Financial Advice for Recent College Graduates

You’ve put in the hard work as a college student and finally received your diploma. Now you’re ready to head out on your own. And though you may not have given much thought to your financial future when you were in college, you have new financial challenges and goals to consider. Fortunately, there are some simple steps you can take to start on the right track with your personal finances.

Set financial goals

Setting goals is an important part of life, especially when it comes to your finances. And though your financial goals will likely change over time, you can always make adjustments in the future. Start out by asking yourself some basic questions about your financial goals, such as whether they are short term (e.g., saving money to buy a car or rent an apartment) or long term (e.g., paying off student loans or buying your own home). Next, ask yourself how important it is to accomplish each goal and determine how much you would need to save for each goal.

Understand the importance of having a budget

A budget is an important part of managing your finances. Knowing exactly how you are spending your money each month can set you on a path to pursue your financial goals. Start by listing your current monthly income. Next, add up all of your expenses. It may help to divide expenses into two categories: fixed (e.g., housing, food, transportation, student loan payments) and discretionary (e.g., entertainment, vacations). Ideally, you should be spending less than you earn. If not, you need to review your expenses and look for ways to cut down on your spending.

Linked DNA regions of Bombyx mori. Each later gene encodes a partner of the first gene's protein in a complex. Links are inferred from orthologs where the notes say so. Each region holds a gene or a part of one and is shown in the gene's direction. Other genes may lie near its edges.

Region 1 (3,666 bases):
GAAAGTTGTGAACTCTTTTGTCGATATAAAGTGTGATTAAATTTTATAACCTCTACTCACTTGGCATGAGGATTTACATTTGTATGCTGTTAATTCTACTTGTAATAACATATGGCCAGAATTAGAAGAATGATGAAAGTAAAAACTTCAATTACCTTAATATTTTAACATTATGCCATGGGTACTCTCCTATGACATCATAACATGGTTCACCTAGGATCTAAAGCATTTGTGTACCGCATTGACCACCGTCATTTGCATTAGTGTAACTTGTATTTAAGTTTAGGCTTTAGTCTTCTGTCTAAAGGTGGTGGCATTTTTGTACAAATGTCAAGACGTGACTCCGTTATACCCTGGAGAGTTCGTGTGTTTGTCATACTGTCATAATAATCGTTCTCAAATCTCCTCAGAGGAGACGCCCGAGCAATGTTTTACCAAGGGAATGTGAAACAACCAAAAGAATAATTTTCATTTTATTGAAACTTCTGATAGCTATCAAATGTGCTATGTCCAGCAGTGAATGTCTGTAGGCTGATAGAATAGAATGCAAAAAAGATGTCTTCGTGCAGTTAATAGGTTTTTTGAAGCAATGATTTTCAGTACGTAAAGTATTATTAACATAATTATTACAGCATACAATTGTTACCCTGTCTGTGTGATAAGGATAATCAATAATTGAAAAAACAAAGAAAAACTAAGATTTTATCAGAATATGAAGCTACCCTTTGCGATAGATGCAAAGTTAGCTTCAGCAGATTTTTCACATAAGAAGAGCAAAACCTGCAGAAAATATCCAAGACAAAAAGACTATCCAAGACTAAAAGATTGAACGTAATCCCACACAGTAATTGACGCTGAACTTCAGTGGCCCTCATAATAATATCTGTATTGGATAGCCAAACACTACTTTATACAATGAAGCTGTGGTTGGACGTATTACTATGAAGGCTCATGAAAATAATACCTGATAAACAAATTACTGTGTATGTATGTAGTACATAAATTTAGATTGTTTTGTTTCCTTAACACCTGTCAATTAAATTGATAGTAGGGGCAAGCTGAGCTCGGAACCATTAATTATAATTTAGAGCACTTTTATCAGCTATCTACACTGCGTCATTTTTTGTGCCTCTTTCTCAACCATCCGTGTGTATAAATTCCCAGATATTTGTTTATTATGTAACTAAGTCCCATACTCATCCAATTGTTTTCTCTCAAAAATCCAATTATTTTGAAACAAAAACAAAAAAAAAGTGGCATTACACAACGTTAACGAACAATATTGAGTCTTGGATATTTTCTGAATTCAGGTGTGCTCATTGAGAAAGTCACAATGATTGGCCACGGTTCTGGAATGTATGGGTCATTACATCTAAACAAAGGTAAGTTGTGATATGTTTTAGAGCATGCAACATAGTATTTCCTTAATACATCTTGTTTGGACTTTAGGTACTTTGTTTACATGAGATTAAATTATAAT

Remember that the most important part of budgeting is sticking to it, so you should monitor your budget regularly and make changes as needed. To help stay on track, try to make budgeting a part of your daily routine and be sure to give yourself an occasional reward (e.g., dinner at a restaurant instead of cooking at home).

Establish an emergency fund

An emergency fund is money set aside to protect yourself in the event of an unexpected financial crisis, such as a job loss or medical bills. Typically, you will want to have at least three to six months’ worth of living expenses in your cash reserve. Of course, the amount you should save depends on your individual circumstances (e.g., job stability, health status). A good way to establish an emergency fund is to earmark a portion of your paycheck each pay period to help achieve your goal.

Manage your debt situation properly

Whether it’s debt from student loans or credit cards, you’ll want to avoid the pitfalls that sometimes accompany borrowing. To manage your debt situation properly, keep track of your loan balances and interest rates and develop a plan to manage your payments and avoid late fees. If you need help paying off your student loans, consider the following tips:

  • Find out if your employer offers some type of student debt assistance
  • Contact your lender about your repayment options
  • Consider whether loan consolidation or refinancing is available

Maintain good credit